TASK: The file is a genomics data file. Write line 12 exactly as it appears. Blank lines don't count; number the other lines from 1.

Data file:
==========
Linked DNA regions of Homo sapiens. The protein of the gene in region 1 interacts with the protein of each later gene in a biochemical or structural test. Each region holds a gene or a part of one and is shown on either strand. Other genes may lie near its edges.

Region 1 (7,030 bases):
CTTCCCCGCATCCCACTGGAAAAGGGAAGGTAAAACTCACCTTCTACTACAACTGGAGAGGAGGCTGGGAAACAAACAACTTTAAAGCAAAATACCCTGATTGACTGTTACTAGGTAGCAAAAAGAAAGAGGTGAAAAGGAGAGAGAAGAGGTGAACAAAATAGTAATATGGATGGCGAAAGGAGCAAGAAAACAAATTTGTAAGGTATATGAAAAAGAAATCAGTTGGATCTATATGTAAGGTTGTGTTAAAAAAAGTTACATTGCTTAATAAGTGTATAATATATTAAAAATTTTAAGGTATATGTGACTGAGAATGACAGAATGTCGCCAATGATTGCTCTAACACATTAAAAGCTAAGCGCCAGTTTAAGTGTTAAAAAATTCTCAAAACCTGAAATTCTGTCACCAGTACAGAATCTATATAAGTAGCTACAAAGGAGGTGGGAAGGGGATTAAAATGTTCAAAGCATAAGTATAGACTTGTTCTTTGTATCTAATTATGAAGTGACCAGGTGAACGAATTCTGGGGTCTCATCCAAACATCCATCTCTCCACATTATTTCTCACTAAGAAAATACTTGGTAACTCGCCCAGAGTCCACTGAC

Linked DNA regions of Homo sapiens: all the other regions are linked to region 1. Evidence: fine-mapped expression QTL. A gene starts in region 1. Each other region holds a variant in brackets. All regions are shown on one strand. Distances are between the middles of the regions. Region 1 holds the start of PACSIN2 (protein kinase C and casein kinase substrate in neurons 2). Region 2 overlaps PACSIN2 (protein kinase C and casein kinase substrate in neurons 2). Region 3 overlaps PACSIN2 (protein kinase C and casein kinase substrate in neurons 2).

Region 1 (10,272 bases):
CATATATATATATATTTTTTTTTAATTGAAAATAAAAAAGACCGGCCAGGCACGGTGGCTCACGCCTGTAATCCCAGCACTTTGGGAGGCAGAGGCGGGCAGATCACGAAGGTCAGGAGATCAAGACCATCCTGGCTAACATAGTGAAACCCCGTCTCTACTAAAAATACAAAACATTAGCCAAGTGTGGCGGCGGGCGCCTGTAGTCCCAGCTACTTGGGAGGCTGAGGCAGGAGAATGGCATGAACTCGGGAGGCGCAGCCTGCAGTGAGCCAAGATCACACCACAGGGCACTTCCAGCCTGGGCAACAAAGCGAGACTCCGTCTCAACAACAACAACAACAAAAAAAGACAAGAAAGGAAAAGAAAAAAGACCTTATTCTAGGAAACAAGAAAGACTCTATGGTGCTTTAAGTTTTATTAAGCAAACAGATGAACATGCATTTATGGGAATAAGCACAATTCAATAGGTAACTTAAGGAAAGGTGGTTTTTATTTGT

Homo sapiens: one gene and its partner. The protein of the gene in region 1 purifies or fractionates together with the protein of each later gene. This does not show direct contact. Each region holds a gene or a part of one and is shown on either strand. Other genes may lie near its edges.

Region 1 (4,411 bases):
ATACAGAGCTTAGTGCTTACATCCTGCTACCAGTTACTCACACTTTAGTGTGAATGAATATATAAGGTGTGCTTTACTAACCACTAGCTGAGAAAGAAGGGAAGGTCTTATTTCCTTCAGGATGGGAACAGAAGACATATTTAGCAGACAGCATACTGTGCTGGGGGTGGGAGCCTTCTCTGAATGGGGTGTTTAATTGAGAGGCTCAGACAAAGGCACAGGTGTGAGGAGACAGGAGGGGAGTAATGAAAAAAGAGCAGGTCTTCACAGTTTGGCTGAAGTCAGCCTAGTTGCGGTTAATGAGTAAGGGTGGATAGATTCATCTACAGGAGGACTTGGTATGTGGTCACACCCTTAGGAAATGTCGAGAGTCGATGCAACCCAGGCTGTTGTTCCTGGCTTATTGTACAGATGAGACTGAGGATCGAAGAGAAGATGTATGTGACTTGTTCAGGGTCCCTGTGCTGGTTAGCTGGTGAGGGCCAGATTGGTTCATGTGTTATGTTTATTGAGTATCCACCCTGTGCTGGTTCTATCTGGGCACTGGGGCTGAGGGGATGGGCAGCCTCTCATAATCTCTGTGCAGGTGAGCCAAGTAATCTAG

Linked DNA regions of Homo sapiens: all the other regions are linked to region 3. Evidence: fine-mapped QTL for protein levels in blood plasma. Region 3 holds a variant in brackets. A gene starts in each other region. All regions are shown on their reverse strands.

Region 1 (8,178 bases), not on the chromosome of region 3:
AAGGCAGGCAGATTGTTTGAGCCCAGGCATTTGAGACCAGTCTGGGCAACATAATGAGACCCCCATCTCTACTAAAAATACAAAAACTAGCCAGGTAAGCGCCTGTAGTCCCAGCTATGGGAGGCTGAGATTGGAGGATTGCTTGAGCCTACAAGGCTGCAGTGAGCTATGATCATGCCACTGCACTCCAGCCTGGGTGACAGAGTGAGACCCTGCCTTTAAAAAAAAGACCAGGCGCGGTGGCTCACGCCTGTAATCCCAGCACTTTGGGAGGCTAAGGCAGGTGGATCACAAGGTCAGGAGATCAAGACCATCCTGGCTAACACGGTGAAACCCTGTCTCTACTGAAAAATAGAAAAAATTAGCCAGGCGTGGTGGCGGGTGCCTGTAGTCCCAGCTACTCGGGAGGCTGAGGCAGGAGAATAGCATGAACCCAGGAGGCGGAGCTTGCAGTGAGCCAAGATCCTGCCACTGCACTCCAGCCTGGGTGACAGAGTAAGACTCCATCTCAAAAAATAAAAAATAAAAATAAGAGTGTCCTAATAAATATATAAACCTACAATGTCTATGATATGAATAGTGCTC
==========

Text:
AAGGCAGGCAGATTGTTTGAGCCCAGGCATTTGAGACCAGTCTGGGCAACATAATGAGACCCCCATCTCTACTAAAAATACAAAAACTAGCCAGGTAAGCGCCTGTAGTCCCAGCTATGGGAGGCTGAGATTGGAGGATTGCTTGAGCCTACAAGGCTGCAGTGAGCTATGATCATGCCACTGCACTCCAGCCTGGGTGACAGAGTGAGACCCTGCCTTTAAAAAAAAGACCAGGCGCGGTGGCTCACGCCTGTAATCCCAGCACTTTGGGAGGCTAAGGCAGGTGGATCACAAGGTCAGGAGATCAAGACCATCCTGGCTAACACGGTGAAACCCTGTCTCTACTGAAAAATAGAAAAAATTAGCCAGGCGTGGTGGCGGGTGCCTGTAGTCCCAGCTACTCGGGAGGCTGAGGCAGGAGAATAGCATGAACCCAGGAGGCGGAGCTTGCAGTGAGCCAAGATCCTGCCACTGCACTCCAGCCTGGGTGACAGAGTAAGACTCCATCTCAAAAAATAAAAAATAAAAATAAGAGTGTCCTAATAAATATATAAACCTACAATGTCTATGATATGAATAGTGCTC